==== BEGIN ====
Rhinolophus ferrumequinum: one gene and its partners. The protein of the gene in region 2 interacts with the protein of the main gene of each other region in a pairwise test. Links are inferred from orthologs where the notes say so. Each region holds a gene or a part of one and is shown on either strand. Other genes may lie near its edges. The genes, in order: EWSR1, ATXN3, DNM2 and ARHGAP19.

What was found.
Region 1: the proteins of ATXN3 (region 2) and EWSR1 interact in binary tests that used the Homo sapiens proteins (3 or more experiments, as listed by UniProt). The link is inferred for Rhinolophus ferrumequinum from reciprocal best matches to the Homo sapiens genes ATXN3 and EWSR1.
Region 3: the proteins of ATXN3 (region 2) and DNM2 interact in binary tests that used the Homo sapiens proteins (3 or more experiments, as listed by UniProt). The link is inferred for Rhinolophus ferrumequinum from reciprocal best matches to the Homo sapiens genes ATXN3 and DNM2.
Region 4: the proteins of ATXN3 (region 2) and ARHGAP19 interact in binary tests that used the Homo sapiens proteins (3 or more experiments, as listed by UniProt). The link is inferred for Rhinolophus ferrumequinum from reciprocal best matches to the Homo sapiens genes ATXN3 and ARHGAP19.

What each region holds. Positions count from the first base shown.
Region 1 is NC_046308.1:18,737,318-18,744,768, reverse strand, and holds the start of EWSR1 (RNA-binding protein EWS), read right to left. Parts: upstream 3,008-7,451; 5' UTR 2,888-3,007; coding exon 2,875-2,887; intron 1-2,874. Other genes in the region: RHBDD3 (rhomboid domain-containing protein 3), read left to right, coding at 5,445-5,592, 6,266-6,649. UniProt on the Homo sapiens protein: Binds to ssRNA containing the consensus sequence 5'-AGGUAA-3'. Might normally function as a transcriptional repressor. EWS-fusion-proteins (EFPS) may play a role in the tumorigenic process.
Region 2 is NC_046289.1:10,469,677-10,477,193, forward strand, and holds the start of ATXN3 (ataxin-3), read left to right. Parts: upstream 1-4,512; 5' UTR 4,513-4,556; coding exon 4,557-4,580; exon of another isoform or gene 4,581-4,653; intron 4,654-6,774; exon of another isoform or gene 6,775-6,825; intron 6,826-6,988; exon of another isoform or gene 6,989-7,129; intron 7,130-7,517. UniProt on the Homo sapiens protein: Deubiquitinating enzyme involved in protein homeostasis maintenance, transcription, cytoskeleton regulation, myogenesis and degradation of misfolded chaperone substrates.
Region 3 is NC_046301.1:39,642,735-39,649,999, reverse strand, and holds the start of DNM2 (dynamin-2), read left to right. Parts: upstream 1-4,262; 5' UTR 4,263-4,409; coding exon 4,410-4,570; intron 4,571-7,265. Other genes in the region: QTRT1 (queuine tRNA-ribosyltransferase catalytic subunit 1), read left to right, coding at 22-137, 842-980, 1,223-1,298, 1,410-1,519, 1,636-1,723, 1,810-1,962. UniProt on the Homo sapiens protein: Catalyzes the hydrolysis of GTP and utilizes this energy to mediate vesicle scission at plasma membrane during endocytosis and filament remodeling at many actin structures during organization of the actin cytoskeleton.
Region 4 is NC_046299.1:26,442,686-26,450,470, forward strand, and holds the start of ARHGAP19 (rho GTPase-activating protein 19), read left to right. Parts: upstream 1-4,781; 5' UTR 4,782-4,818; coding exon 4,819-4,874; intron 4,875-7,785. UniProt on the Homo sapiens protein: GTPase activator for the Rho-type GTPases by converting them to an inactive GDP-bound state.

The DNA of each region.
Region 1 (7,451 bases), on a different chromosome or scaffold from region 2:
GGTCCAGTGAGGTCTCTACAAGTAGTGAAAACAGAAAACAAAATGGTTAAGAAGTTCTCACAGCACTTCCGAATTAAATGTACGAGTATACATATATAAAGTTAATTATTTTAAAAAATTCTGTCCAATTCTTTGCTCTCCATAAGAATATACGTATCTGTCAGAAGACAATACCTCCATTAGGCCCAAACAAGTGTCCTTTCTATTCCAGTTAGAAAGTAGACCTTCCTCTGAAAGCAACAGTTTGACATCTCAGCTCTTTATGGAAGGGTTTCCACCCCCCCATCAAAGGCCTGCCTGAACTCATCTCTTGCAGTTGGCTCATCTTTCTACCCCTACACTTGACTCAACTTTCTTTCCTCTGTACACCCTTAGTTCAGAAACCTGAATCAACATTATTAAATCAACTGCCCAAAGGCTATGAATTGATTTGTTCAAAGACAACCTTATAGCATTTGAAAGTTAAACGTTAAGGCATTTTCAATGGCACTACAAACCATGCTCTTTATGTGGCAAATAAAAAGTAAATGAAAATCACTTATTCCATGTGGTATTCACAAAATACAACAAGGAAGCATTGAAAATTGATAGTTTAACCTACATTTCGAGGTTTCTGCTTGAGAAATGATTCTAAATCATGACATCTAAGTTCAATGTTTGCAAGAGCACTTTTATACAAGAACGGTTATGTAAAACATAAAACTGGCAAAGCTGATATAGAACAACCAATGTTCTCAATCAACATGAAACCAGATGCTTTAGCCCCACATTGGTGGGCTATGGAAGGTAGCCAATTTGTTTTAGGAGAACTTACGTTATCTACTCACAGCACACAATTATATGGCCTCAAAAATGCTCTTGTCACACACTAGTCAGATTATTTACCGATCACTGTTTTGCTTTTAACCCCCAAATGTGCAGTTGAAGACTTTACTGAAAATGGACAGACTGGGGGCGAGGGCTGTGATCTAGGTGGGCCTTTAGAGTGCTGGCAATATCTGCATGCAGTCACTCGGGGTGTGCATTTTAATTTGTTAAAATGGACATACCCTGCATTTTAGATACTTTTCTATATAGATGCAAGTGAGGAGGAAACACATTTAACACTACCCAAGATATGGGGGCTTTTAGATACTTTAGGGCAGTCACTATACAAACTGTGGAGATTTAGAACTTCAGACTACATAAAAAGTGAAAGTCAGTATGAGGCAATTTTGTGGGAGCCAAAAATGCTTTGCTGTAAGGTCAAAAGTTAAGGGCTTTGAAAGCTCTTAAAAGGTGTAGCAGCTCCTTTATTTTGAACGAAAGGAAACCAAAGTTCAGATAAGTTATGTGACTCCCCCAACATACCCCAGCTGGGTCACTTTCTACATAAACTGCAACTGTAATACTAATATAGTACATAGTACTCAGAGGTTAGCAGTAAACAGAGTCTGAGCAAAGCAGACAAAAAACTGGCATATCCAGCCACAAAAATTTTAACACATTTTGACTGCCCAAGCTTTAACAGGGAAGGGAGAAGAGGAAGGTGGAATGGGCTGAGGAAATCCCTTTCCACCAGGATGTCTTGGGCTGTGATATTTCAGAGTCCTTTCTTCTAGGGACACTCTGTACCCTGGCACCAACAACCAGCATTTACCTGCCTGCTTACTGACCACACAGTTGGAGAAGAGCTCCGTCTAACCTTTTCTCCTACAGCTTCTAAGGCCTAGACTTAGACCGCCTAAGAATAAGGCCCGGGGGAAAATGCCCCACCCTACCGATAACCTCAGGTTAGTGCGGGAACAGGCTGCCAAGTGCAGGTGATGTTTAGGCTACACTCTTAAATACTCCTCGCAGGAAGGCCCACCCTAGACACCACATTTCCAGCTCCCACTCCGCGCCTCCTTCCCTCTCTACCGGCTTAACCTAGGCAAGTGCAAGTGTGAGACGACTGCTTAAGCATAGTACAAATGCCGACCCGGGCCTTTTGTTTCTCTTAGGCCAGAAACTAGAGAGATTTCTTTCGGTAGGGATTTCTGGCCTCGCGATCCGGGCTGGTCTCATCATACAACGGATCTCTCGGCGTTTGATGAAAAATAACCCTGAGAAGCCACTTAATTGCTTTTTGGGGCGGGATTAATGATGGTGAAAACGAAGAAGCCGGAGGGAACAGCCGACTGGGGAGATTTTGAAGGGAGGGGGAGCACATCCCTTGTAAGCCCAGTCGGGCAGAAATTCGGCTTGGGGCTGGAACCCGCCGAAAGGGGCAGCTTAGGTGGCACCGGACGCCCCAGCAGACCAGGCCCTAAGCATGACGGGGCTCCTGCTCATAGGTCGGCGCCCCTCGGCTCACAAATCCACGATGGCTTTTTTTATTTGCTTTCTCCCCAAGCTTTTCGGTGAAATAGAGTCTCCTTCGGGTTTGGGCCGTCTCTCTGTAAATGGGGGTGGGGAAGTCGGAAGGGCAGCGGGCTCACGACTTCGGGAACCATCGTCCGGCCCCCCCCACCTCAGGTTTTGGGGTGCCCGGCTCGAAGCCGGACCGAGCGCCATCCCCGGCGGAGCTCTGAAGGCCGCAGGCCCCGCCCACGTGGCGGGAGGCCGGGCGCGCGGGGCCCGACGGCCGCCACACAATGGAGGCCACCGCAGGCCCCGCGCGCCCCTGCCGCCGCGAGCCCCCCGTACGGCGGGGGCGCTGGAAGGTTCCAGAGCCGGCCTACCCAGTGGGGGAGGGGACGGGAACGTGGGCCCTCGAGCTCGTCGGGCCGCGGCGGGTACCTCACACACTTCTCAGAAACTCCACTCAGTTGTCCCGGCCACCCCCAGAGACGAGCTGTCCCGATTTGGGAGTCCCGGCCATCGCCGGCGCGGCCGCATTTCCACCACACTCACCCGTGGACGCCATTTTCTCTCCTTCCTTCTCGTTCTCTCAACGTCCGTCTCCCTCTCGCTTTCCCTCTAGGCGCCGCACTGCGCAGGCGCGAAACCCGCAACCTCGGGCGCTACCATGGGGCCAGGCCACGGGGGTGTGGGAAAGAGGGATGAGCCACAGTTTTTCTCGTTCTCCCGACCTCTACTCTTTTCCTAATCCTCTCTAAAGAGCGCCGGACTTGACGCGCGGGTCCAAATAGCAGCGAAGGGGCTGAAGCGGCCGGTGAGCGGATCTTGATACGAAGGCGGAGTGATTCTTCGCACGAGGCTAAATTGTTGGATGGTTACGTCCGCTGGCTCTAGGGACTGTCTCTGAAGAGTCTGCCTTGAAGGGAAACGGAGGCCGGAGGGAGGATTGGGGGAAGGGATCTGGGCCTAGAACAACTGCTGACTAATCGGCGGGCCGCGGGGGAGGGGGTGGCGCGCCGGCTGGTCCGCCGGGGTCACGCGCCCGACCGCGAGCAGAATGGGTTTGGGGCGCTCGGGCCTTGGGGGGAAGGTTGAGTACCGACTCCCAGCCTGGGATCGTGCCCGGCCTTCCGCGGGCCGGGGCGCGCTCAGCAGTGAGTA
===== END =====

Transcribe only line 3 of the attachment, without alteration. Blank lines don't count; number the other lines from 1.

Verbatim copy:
Region 1: the proteins of ATXN3 (region 2) and EWSR1 interact in binary tests that used the Homo sapiens proteins (3 or more experiments, as listed by UniProt). The link is inferred for Rhinolophus ferrumequinum from reciprocal best matches to the Homo sapiens genes ATXN3 and EWSR1.